Physical Therapist Pleads Guilty in $18.3 Million Fraud

Jay Jha, a physical therapist in Michigan, pleaded guilty on August 26, 2009 to conspiracy to defraud the Medicare program of $18.3 million. According to the plea agreement, Jha and a co-conspirator created fictitious therapy files listing services that had not actually been performed. The fictitious services were then billed to Medicare through sham providers controlled by the conspirators.

Hacker Agrees to Plead Guilty in Two Massive Data Thefts

Albert Gonzalez, who is currently charged in New Jersey with stealing credit and debit card data from a record number of victims, has agreed to plead guilty to charges relating to two previous hacking cases in Massachusetts and New York. The Massachusetts case gained national attention several years ago when Gonzalez stole more than 40 million credit and debit card numbers from several major retailers, including the TJX Companies Inc.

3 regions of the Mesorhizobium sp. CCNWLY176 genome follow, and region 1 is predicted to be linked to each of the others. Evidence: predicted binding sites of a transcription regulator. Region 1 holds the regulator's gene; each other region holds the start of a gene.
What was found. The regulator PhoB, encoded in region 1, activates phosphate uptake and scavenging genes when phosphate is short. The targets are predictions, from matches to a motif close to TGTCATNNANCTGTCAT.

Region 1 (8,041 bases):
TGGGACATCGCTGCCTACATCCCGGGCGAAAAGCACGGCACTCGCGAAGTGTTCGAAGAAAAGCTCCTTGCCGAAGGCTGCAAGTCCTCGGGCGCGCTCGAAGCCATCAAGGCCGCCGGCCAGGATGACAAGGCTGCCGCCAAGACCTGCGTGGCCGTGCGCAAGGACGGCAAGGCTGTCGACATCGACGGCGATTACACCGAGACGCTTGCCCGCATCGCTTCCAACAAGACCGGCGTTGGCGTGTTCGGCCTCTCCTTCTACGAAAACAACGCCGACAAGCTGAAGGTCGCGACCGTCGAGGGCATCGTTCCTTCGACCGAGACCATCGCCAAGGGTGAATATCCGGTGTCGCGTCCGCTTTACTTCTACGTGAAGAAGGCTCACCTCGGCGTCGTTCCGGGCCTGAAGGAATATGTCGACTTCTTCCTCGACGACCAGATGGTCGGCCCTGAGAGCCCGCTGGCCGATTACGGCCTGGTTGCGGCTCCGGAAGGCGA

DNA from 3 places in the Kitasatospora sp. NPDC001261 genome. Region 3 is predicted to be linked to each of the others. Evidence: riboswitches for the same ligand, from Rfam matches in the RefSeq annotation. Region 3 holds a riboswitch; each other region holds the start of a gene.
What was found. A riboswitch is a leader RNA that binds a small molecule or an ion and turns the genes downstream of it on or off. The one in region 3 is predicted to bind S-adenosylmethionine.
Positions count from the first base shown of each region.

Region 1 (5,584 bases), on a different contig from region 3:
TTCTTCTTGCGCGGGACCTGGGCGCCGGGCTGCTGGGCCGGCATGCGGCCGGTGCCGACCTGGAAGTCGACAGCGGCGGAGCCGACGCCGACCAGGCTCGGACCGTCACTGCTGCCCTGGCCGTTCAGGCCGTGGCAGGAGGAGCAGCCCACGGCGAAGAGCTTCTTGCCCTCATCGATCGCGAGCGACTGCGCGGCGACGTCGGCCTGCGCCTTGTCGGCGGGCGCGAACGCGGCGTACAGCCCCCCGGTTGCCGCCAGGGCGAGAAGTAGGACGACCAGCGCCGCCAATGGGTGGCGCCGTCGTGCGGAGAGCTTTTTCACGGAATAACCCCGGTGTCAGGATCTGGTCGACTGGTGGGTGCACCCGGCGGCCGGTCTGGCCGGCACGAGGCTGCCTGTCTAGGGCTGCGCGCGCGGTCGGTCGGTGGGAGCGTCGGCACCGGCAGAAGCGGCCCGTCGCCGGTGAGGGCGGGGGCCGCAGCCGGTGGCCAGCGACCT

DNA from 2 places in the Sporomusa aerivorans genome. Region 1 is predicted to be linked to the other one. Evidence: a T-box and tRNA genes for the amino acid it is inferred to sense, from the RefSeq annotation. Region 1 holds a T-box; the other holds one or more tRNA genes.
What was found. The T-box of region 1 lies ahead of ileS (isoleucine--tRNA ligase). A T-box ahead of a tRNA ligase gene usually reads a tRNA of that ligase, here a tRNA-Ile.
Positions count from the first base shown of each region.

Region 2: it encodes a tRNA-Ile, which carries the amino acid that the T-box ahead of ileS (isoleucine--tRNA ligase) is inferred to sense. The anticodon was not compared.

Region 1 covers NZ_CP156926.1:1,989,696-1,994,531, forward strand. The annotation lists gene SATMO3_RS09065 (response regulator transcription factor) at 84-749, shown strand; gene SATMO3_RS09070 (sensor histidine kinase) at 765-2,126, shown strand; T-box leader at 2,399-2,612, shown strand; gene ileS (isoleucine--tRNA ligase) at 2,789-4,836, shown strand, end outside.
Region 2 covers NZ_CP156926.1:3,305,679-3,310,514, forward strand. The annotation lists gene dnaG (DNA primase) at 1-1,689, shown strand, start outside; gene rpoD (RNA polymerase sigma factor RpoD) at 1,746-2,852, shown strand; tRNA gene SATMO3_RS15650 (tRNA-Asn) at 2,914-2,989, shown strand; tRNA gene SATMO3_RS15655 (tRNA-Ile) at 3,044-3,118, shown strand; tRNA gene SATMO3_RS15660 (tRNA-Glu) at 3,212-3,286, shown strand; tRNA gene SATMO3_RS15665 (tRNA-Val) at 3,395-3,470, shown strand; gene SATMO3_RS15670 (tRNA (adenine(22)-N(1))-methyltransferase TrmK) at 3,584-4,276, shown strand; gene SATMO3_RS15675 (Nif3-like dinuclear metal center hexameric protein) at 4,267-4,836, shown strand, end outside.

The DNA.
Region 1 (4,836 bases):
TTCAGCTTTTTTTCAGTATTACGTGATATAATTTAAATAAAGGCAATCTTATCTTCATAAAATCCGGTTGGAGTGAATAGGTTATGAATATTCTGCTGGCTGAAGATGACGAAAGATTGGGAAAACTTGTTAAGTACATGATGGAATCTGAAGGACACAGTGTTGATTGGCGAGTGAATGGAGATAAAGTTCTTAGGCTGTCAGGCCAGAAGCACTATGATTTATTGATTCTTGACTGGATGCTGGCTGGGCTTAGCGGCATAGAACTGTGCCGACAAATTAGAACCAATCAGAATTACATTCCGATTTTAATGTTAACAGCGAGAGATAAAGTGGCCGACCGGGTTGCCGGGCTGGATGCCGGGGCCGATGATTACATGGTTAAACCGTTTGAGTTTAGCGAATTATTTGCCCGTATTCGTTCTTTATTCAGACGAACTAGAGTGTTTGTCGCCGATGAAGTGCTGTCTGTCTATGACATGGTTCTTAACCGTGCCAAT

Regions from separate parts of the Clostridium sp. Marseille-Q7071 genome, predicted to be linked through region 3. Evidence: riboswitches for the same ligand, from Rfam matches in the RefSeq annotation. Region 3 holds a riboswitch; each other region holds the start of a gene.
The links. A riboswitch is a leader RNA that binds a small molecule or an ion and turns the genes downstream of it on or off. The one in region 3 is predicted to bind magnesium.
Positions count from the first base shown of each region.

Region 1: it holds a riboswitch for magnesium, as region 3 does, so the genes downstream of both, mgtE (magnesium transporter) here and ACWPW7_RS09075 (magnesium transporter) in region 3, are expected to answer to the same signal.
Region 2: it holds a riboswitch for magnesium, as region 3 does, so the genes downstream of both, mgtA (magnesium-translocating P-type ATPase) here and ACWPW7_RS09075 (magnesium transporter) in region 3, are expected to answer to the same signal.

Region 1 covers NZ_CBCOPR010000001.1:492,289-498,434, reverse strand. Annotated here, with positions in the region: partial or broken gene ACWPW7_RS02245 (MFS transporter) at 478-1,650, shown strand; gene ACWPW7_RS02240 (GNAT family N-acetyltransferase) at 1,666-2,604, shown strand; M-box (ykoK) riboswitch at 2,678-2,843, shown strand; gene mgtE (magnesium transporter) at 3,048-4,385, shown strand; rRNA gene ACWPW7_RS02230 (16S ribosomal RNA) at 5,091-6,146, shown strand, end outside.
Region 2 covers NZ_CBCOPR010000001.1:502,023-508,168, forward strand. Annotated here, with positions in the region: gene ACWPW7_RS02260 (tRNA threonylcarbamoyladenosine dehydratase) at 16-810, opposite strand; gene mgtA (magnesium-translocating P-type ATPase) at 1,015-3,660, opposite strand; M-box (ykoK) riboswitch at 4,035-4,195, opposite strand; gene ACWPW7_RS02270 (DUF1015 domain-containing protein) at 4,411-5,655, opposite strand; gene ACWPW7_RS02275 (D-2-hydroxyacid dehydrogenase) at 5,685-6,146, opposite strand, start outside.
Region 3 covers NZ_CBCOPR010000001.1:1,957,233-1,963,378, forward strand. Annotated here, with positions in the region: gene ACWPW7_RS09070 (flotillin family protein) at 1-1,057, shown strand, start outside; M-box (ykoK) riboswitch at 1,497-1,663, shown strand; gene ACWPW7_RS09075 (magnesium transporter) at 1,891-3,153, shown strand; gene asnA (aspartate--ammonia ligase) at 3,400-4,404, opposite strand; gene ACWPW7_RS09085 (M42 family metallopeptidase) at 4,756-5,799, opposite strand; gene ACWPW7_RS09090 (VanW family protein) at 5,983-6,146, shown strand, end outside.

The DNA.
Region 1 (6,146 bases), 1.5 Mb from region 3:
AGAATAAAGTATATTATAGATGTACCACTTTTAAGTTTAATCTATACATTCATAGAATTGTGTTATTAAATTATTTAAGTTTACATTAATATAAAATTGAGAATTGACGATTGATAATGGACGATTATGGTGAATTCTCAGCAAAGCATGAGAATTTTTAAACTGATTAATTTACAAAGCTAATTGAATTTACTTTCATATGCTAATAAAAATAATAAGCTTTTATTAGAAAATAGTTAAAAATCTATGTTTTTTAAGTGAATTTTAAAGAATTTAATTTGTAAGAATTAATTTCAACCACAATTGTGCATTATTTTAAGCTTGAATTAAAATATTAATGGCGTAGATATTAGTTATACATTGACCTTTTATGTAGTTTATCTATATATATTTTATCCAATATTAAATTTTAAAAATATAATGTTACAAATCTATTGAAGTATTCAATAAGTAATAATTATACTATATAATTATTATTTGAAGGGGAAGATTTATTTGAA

The deals in Massachusetts and New York do not affect a third case pending in New Jersey, where Gonzalez is alleged to have stolen data related to more than 130 million credit and debit cards. The New Jersey case is the largest credit and debit card breach in US history.

Ex-Stanford Group CFO Pleas Guilty in $7B Ponzi Scheme

James Davis, a former Stanford Group chief financial officer, pleaded guilty to fraud charges in a Houston federal court on August 27, 2009. The plea is the first arising from the alleged $7 billion investment scheme at the financial group. According to the Department of Justice, Davis has agreed to cooperate with their ongoing investigation in return for an eventual sentencing reduction.

Davis was charged in June 2009 with mail fraud, conspiracy to obstruct an SEC investigation, and conspiracy to commit mail, wire, and securities fraud.

According to sources, Davis admitted in his plea agreement that he and others defrauded investors who bought $7 billion in certificates of deposit administered by the Stanford International Bank Ltd. He also admitted to misappropriating many of those assets, including diverting $1.6 billion for personal loans.